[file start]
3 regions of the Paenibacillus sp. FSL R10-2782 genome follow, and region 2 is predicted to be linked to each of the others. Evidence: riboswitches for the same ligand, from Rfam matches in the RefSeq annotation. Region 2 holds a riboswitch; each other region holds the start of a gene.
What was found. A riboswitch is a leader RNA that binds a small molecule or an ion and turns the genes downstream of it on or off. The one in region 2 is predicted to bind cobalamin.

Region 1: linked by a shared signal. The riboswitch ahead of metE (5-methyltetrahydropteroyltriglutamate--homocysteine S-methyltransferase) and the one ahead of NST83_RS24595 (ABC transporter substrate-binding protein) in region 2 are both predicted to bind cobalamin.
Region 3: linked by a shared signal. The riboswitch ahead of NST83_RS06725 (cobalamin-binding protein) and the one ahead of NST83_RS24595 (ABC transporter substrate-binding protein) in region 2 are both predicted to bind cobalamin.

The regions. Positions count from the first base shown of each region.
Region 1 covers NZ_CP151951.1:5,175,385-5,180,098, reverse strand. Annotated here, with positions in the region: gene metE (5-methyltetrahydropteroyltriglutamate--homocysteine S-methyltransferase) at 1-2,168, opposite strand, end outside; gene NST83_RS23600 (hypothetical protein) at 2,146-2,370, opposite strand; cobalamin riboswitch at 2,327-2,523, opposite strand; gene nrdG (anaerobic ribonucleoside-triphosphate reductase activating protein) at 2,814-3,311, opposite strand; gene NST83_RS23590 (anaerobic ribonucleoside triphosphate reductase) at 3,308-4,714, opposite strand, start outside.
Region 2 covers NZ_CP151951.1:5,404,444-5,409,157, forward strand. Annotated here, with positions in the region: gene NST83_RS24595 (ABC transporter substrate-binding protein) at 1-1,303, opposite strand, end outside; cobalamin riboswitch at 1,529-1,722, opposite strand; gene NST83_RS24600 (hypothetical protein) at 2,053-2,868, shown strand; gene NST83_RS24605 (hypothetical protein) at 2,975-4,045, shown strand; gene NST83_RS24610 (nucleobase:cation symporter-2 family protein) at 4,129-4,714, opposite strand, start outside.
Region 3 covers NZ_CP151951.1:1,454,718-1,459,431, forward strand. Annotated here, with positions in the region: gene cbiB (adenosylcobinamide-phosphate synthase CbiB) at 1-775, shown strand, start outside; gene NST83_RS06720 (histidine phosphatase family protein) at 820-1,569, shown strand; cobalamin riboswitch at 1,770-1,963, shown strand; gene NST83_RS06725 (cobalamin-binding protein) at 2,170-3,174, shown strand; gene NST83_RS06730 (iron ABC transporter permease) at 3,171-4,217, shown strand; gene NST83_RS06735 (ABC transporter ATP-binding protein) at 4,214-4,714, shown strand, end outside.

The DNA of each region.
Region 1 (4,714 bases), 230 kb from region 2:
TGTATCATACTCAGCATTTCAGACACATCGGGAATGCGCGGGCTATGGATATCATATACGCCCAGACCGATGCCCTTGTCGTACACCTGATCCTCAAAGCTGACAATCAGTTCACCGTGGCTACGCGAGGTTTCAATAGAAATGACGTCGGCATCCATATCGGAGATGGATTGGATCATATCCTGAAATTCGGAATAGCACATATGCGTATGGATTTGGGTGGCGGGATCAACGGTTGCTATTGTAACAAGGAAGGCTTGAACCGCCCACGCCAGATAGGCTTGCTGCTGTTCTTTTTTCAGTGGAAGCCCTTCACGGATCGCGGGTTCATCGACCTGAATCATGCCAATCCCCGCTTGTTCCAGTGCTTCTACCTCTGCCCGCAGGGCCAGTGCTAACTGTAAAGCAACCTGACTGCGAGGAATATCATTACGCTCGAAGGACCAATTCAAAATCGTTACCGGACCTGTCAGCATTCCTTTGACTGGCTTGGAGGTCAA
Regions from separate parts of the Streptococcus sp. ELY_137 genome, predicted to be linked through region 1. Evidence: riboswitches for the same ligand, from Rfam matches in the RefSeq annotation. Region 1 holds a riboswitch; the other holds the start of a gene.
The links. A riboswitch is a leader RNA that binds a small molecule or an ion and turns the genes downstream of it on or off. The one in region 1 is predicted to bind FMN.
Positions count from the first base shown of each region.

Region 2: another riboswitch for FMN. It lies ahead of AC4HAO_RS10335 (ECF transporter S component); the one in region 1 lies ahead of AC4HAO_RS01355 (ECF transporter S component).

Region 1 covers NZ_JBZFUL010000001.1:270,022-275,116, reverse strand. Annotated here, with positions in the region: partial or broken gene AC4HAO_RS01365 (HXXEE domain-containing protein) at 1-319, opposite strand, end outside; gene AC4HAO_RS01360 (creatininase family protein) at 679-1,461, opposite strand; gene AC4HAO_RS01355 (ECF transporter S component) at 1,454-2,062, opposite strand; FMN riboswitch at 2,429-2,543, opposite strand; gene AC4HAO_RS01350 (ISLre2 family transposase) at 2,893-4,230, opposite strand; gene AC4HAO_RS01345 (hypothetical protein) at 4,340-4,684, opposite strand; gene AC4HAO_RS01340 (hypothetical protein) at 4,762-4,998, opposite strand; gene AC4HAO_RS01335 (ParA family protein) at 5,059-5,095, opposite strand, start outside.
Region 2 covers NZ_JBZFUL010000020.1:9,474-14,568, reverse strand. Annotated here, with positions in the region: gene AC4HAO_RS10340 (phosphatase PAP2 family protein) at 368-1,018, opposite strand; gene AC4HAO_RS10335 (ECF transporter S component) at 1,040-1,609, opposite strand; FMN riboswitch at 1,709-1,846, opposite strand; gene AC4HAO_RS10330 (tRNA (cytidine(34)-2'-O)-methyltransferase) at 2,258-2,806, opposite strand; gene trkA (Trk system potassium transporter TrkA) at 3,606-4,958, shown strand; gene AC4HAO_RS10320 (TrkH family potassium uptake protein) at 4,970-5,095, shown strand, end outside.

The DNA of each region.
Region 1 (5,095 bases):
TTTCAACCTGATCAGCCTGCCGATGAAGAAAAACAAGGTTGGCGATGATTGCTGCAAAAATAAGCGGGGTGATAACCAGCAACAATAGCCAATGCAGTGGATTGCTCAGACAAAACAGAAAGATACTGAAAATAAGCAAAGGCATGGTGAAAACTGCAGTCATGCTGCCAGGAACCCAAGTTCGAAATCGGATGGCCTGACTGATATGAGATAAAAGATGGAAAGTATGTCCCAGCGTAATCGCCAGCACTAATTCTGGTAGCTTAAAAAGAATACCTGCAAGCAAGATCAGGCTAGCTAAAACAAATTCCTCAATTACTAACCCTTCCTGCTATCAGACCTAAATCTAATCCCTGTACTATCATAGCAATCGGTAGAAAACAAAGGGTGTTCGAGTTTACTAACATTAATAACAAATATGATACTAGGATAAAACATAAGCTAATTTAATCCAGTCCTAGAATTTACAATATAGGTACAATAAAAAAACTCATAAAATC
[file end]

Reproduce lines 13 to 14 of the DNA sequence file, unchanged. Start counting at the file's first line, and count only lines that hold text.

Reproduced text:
The links. A riboswitch is a leader RNA that binds a small molecule or an ion and turns the genes downstream of it on or off. The one in region 1 is predicted to bind FMN.
Positions count from the first base shown of each region.